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Quick takes: Slight easing by MAS keeps door open for further action
AGAINST a backdrop of lacklustre growth, the Monetary Authority of Singapore (MAS) "slightly" reduced the rate of appreciation of the Singapore dollar nominal effective exchange rate (S$NEER) policy band in its half-yearly October decision on Monday, while keeping the width and centre of the band unchanged.
This comes after the MAS held policy steady in April, which in turn followed two consecutive slight increases in the pace of Singdollar appreciation in 2018.
Here are some quick takes from economists on the central bank's latest move:
UOB Global Economics and Markets Research
"The MAS has kept its growth outlook unchanged for GDP (gross domestic product) to come in at around the mid-point of zero to 1 per cent in 2019 and for it to improve 'modestly' in 2020. However, official rhetoric surrounding inflation has turned relatively softer, with core inflation now expected to print at the 'lower end' of the 1 to 2 per cent range, compared to the previous tone which cited core inflation to come in at the 'lower half'. Headline inflation has also been downgraded to 'around 0.5 per cent', from the previous expectation for it to 'average 0.5 to 1.5 per cent' in 2019."
DBS Group Research - FX strategist Philip Wee and rates strategist Eugene Leow
"The decisions at this morning's Singdollar policy review were broadly in line with expectations. According to our model, the band should start appreciating at a pace of 0.5 per cent per year versus 1 per cent previously. The central bank has kept the door (open) for another easing should the already weak growth/inflation outlook deteriorate significantly."
Barclays - analysts Brian Tan, Ashish Agrawal and Abbas Keshvani
"The MAS eased FX (forex) policy, reducing the slope of the official S$NEER policy band 'slightly', as we expected. However, the slope still appears to be positive – the MAS did not describe policy as 'neutral' as a result of the adjustment. We believe this implies the MAS reduced the slope by 50 bp (basis points) to an estimated 0.5 per cent, in line with our view and consensus expectations.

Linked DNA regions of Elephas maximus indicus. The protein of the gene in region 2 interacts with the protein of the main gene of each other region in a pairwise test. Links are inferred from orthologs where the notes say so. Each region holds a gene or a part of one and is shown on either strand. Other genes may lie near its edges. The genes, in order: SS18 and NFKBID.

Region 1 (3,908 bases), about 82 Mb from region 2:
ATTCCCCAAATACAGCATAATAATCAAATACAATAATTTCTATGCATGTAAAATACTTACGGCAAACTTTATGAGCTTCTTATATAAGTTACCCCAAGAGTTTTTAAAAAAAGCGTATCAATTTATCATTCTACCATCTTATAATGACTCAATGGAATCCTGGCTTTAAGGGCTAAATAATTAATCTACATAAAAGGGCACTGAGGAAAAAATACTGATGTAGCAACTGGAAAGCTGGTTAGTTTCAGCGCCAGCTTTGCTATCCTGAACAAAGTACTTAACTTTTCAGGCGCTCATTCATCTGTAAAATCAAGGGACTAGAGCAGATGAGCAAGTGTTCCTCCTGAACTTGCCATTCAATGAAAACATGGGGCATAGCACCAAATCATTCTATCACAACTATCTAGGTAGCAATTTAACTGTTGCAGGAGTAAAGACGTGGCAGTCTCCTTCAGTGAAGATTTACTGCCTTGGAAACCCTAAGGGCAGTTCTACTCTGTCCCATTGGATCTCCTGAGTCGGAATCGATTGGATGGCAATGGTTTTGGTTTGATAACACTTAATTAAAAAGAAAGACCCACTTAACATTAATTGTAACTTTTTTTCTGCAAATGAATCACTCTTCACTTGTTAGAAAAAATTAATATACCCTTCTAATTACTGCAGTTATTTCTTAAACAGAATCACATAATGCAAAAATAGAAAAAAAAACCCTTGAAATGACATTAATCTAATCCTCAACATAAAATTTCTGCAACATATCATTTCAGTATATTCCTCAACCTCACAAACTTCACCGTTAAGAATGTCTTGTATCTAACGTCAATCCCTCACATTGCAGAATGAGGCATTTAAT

"We had argued that the MAS would ease FX policy because of the storm clouds gathering over the global outlook, the domestic economy remaining weak and the output gap likely turning negative... However, we had expected the MAS to reduce the slope in a gradual fashion, as it was likely to project a pickup in 2020 GDP growth and the outlook was shrouded in uncertainty, implying the potential for positive surprises that could force the MAS to reverse course in 2020 if it eased more aggressively this time. The policy statement suggests these were indeed key considerations – the MAS expects GDP growth to 'improve modestly' in 2020 from around 0.5 per cent in 2019, but also noted that 'this projection is subject to considerable uncertainty in the external environment'.
"Overall, while our base case is for the MAS to remain on hold in April 2020, we view the risks as being tilted in favour of a further 50 bp slope reduction to zero per cent."
CMC Markets - analyst Margaret Yang
"A mild monetary easing is probably insufficient to boost manufacturing and exports in the short term. But the central bank also said it is 'prepared to recalibrate monetary policy should prospects for inflation and growth weaken significantly'."
ANZ - senior strategist for Asia Irene Chung
"Importantly, the central bank said in the policy statement that the output gap has turned slightly negative. With the central bank expecting growth to improve only modestly in 2020 and core inflation not seeing a pickup, further easing to a neutral policy is possible at the next policy review in April 2020. The central bank said today that it is 'ready to recalibrate' monetary policy should such a need arise."
OCBC Bank - head of treasury research and strategy Selena Ling
"Notably, the output gap has turned slightly negative and is expected to persist into 2020, which should keep inflationary pressures subdued. In fact, MAS noted that the output level will remain 'below potential' in 2020 and MAS 'is prepared to recalibrate monetary policy should prospects for inflation and growth weakness significantly'. This clearly illustrates that the current monetary policy easing to flatten the S$NEER slope is a calibrated move, given that currently there is no technical recession or full-year recession. That said, the window remains open for another measured easing come April 2020 should Singapore’s output remain below potential."
Citi - analysts Kit Wei Zheng, Ang Kai Wei and Gaurav Garg
"The explicitly dovish statement – with MAS prepared to recalibrate policy if prospects worsen – could be interpreted as conditional forward guidance towards possible shift to a zero slope April 2020, and hence was likely part of the MAS’s communication toolkit to 'steer the NEER' lower within the policy band.
"More detailed assumptions and forecasts contained in the macroeconomic review on Oct 30 will be closely watched. Should the monetary policy contain overly aggressive forecasts for a rebound in GDP and inflation, this could be construed as lowering the hurdle for downside data surprises, and thus paving the way for a shift towards a zero slope in April 2020."